The U.S. average retail price of regular gasoline decreased seven cents to $3.29 per gallon as of October 28, 2013, 27 cents lower than last year at this time, and the lowest price since December 24, 2012. Prices fell in all regions of the nation, with the largest decrease coming in the Midwest, where the price dropped 12 cents to $3.20 per gallon. The Gulf Coast and Rocky Mountain prices were $3.07 per gallon and $3.37 per gallon, respectively, both six cents lower than last week. On the West Coast the price fell a nickel to $3.61 per gallon, and on the East Coast the price was $3.32 per gallon, a decline of four cents.
The national average diesel fuel price fell two cents to $3.87 per gallon, 16 cents lower than last year at this time. Prices in the East Coast, Midwest, and Gulf Coast regions all fell two cents, to $3.89 per gallon, $3.84 per gallon, and $3.78 per gallon, respectively. The Rocky Mountain and West Coast prices both decreased one cent, to $3.87 per gallon and $4.04 per gallon, respectively.
Recent decline in Gulf Coast crude oil imports mainly affects lighter grades
Crude oil imports to the U.S. Gulf Coast (PADD 3) which averaged 3.7 million barrels per day (bbl/d) year-to-date through July, the latest month for which data are available, have dropped by more than a third since 2008. The decrease of more than 1.9 million bbl/d from the 2008 average of 5.6 million bbl/d has included almost all imports of light, sweet crude oil, a development that has significant implications for global crude oil price relationships. Nearly half of U.S. refining capacity is along the Gulf Coast, and imports into this region substantially determine overall U.S. crude oil import trends.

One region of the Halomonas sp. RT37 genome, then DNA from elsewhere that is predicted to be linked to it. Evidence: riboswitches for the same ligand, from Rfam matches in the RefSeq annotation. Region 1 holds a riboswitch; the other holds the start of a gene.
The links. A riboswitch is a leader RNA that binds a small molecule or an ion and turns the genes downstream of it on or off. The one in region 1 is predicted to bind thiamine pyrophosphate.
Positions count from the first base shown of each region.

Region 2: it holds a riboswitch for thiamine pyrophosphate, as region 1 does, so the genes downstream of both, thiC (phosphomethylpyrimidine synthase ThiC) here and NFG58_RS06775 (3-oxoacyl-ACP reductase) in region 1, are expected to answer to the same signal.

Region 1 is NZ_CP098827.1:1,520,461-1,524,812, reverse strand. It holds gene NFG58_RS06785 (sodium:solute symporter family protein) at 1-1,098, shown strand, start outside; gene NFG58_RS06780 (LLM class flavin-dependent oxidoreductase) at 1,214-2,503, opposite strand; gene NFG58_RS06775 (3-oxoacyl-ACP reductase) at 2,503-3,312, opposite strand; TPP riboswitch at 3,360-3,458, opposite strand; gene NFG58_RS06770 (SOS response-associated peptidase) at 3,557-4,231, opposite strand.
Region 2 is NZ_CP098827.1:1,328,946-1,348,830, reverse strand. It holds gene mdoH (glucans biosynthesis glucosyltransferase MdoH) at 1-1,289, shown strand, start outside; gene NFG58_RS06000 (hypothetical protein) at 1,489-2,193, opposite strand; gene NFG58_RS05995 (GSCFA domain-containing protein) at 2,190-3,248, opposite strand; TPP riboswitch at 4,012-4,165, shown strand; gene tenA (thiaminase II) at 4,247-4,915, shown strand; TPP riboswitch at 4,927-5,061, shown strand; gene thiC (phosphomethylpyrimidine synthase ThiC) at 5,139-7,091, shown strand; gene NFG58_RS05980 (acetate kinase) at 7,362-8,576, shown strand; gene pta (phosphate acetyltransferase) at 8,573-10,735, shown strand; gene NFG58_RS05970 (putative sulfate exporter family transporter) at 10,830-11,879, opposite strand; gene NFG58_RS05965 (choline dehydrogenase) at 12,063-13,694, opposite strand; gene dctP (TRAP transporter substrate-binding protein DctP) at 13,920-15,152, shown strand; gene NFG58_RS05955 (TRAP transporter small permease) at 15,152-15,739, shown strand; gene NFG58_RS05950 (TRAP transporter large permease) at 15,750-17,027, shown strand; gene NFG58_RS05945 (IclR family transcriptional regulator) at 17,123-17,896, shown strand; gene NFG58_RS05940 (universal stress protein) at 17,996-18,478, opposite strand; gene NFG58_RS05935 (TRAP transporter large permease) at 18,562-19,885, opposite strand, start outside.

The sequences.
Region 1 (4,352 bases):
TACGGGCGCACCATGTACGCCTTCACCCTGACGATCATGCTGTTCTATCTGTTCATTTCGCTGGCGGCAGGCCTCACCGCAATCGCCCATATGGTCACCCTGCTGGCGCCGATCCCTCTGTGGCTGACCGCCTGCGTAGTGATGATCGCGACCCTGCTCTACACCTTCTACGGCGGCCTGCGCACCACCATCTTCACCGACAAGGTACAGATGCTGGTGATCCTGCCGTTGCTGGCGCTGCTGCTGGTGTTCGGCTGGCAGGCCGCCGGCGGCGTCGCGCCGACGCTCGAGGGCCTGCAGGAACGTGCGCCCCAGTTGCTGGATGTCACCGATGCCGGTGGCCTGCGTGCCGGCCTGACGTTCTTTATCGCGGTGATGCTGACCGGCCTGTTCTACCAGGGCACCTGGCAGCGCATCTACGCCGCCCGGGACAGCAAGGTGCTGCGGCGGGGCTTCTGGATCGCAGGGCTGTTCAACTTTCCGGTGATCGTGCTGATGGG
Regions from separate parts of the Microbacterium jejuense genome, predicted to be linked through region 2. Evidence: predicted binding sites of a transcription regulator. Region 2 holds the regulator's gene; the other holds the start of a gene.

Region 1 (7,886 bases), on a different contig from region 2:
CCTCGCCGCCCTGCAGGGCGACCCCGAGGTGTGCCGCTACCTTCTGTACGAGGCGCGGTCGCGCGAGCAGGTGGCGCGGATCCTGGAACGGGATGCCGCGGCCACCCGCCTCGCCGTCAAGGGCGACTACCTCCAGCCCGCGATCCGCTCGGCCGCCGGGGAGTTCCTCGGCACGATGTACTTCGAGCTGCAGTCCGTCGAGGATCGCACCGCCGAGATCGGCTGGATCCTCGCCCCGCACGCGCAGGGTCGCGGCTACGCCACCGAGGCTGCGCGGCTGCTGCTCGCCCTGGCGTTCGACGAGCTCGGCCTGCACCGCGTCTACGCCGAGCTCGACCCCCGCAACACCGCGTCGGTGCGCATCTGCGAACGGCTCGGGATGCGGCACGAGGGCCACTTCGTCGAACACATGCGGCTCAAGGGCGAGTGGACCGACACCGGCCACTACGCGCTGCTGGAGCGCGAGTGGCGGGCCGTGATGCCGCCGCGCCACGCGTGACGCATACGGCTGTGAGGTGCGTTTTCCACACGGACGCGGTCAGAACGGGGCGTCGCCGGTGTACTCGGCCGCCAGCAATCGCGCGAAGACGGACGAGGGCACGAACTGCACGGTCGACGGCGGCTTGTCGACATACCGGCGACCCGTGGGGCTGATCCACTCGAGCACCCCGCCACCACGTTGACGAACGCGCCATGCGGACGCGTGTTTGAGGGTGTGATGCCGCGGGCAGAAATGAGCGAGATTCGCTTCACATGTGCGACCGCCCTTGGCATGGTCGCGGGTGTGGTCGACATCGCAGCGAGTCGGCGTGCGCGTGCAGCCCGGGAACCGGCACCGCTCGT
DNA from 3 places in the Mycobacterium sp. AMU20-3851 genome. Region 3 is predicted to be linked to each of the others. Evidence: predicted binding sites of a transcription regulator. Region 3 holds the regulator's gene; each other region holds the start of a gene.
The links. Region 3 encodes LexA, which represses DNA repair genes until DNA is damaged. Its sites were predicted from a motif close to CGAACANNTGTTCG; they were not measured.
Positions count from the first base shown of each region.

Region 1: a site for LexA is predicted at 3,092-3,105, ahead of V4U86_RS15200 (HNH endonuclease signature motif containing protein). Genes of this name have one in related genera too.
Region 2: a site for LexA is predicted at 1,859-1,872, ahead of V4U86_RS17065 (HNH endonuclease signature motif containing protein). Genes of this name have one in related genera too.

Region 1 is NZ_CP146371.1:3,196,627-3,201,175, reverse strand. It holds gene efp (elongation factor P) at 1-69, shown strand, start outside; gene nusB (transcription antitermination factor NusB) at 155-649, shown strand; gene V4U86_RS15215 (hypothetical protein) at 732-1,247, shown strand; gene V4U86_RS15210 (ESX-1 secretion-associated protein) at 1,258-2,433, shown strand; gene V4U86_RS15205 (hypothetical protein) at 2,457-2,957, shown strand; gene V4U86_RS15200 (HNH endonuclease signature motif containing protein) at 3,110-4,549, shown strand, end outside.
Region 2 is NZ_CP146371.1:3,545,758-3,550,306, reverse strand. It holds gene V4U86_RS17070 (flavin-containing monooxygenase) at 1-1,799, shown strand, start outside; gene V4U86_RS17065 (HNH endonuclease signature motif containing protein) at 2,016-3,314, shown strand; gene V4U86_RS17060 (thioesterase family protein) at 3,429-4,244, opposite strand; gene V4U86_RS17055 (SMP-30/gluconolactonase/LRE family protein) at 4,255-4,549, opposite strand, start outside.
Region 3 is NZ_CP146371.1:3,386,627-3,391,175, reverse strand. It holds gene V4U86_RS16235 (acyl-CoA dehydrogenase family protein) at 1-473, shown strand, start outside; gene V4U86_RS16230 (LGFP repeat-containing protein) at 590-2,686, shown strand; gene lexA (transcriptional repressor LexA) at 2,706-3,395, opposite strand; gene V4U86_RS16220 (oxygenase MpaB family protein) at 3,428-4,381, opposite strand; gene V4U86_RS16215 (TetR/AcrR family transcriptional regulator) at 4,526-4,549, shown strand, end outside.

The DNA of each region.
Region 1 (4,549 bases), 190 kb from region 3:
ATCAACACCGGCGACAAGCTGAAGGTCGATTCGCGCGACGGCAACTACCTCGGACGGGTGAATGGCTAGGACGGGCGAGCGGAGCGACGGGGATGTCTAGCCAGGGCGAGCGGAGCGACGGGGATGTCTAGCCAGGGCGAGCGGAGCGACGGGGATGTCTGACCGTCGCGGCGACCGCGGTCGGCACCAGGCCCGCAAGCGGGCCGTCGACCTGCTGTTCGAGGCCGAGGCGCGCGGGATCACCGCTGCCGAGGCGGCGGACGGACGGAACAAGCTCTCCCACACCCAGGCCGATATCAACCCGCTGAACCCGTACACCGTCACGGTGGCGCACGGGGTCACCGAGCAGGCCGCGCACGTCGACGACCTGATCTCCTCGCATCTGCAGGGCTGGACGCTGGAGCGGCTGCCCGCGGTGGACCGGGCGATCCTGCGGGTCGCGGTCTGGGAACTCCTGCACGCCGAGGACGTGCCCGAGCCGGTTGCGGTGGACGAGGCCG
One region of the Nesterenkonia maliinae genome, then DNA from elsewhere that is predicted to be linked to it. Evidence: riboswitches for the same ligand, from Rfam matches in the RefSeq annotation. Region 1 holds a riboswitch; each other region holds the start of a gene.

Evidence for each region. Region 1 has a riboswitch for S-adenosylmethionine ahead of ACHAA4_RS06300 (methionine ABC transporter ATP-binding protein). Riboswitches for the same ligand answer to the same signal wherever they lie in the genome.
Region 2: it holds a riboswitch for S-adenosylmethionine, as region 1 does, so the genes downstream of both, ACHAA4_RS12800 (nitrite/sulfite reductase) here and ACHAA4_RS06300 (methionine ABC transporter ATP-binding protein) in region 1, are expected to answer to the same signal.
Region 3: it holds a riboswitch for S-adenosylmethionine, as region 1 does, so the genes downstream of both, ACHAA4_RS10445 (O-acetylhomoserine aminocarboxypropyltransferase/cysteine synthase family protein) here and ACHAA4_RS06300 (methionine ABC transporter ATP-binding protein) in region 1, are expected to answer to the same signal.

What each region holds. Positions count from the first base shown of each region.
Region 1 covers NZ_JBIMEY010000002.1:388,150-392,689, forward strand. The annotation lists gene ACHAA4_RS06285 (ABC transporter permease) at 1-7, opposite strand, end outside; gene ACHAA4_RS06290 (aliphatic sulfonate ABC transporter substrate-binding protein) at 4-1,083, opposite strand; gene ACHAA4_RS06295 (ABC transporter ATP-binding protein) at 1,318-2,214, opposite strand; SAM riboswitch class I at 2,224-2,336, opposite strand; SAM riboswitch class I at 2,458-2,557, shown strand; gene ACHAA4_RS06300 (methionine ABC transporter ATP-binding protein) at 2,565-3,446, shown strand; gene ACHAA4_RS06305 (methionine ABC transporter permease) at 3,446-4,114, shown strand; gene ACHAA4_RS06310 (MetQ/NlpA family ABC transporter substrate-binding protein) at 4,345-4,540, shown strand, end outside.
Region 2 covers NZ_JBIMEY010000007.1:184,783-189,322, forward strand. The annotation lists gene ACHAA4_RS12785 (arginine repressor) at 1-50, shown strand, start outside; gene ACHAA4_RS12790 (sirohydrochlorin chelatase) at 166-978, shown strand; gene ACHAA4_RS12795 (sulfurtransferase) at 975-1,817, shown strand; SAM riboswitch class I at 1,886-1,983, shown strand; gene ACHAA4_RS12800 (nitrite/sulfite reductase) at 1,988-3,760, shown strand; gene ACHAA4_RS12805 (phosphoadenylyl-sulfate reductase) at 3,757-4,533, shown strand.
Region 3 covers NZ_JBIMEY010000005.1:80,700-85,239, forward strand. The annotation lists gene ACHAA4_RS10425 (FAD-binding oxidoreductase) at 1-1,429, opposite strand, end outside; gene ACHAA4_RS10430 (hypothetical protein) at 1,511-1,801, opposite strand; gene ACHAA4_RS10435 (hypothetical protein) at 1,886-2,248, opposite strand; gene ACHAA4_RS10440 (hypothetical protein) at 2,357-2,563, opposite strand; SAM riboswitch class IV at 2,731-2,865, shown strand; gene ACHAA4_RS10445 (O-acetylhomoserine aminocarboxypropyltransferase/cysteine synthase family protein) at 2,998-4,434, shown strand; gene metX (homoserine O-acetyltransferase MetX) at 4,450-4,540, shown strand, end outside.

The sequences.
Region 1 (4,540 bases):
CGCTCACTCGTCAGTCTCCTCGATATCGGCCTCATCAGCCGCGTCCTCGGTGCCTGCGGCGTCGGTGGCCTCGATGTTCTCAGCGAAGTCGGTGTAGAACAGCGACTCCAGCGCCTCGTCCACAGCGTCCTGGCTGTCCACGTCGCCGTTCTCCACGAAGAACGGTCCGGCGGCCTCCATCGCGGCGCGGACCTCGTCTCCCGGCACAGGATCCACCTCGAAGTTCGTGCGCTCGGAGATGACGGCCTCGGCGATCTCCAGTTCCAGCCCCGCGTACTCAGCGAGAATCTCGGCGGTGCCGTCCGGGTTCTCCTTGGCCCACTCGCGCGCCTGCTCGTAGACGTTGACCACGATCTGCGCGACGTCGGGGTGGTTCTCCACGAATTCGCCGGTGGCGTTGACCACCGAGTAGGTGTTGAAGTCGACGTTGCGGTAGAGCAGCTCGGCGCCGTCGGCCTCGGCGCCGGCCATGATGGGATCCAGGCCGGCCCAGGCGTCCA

Much of the decline in imports can be attributed to the significant increase in U.S. crude production over the last five years. In 2008, U.S. crude oil production averaged 5.0 million bbl/d, the lowest level since 1946. Crude production has increased dramatically since then, due largely to the widespread application of advanced techniques combining horizontal drilling and hydraulic fracturing. Over the first 7 months of 2013, U.S. crude oil production averaged 7.3 million bbl/d. Because much of the new crude oil produced in the United States is light and sweet in quality, barrels of similar grades were the first to be backed out of Gulf Coast imports. In three major port areas in the region — Houston, Texas; Port Arthur, Texas; and New Orleans, Louisiana — combined light sweet imports dropped from a 2008-10 average of nearly 650,000 bbl/d to just over 60,000 bbl/d in 2013 through July (Figure 1).